As omicron surges, more Bay Area school sickouts are planned for this week
OAKLAND, Calif. - Educators at more Bay Area schools are planning sick-outs this week: They say the move is needed to put pressure on school districts to provide more COVID safety measures.
Families at Montera Middle School in Oakland, for example, got a note from teachers explaining that many of them won't be at school on Thursday.
The letter explains why they're not coming to school: "A sickout is an act of defiance in which large numbers of teachers and/or staff call in sick. We must push our superintendent, school board directors, and Oakland Unified School District to drastically improve health and safety conditions in Oakland schools."
Teachers across Oakland Unified are calling on the district to provide everyone with KN-95 or other medical-grade masks, weekly COVID testing on campus and an emergency plan in case there isn't enough staff.
The letter encouraged parents to keep their kids home on Thursday, in support of their sick-out. This would be the second sickout at Oakland Unified. There is also no school on Friday for a professional development day, and no school on Monday in honor of Martin Luther King.
Educators at other Bay Area school districts are calling for similar actions.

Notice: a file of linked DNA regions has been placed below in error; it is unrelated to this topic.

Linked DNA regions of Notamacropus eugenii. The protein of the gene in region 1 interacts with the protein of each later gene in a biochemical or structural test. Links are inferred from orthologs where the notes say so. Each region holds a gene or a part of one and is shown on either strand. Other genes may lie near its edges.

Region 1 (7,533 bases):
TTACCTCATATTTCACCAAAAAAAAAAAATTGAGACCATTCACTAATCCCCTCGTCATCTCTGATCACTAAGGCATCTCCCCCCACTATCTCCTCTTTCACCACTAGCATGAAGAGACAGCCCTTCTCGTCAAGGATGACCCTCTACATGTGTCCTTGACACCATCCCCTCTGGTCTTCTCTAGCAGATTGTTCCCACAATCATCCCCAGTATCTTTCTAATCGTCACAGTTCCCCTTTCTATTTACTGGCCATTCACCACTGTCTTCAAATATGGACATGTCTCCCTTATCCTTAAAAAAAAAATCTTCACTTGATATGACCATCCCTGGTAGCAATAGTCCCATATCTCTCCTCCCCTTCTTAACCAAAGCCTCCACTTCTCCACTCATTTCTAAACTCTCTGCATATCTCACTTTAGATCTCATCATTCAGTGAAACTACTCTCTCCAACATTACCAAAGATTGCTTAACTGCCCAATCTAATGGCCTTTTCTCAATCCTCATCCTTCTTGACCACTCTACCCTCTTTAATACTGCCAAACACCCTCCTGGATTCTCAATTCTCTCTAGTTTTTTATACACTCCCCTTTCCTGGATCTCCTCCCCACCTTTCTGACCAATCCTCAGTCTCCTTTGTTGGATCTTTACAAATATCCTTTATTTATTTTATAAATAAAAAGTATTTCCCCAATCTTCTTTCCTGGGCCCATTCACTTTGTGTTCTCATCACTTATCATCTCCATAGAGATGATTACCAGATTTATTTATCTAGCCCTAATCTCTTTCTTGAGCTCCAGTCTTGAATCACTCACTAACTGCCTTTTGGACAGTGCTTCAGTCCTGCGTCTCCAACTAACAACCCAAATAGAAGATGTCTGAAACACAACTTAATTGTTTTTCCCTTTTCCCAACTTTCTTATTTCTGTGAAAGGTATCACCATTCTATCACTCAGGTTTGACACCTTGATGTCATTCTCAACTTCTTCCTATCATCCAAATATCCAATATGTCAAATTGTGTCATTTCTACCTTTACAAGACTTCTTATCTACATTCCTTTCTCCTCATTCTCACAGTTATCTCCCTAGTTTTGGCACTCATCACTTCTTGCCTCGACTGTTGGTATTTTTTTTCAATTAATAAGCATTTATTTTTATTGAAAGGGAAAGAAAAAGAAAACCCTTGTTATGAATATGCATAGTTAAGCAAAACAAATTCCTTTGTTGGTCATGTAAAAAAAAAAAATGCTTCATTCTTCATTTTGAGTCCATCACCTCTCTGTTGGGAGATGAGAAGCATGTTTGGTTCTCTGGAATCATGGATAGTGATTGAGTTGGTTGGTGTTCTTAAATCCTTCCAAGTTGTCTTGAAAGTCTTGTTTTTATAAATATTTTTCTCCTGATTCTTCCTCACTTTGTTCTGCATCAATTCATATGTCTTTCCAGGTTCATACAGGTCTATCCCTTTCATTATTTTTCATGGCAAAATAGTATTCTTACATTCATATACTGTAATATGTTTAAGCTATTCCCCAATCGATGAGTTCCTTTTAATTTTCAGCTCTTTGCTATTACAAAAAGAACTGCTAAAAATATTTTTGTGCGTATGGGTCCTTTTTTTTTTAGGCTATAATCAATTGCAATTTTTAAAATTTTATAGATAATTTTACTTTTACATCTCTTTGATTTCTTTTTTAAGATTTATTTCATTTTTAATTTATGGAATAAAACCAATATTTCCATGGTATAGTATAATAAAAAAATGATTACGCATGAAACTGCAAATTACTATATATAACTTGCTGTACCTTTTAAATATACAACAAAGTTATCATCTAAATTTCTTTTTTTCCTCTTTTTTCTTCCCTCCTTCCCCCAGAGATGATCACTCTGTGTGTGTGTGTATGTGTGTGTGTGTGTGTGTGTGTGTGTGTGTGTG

There are teacher sickouts planned Wednesday at Hercules Middle School and Stege Elementary School in the West Contra Costa Unified School District, which just reopened after two days of winter break.
And at Korematsu Middle School in El Cerrito, families got a similar note saying teachers would not be out until next Tuesday. They are also calling for KN-95 masks and increased testing.
Laila Comolli, the mother of an eighth-grader, noted that right now, kids are not getting their normal schooling.
"The kids looked kind of bored," she said.
In response, Kenneth Chris Hurst, the superintendent of the West Contra Costa District, said in a statement: "Employees coordinating with one another to call in sick together is unacceptable and will not be tolerated. This type of action is not helpful and exacerbates our current issues, causing immense challenges for the remaining school community who do show up."
One of the biggest challenges during a sickout is finding enough substitutes to supervise kids during staff shortages.
On Tuesday, California Gov. Gavin Newsom signed an executive order making it easier for school districts to hire subs but that will take time to be fully implemented.
And in the meantime, many school districts, including in Palo Alto, have called on parents and other community members to step in as volunteers to help keep schools open.
Other schools, like Oakland School for the Arts, Bishop O'Dowd and schools in Hayward Unified have just shut down or gone remote for the next two weeks.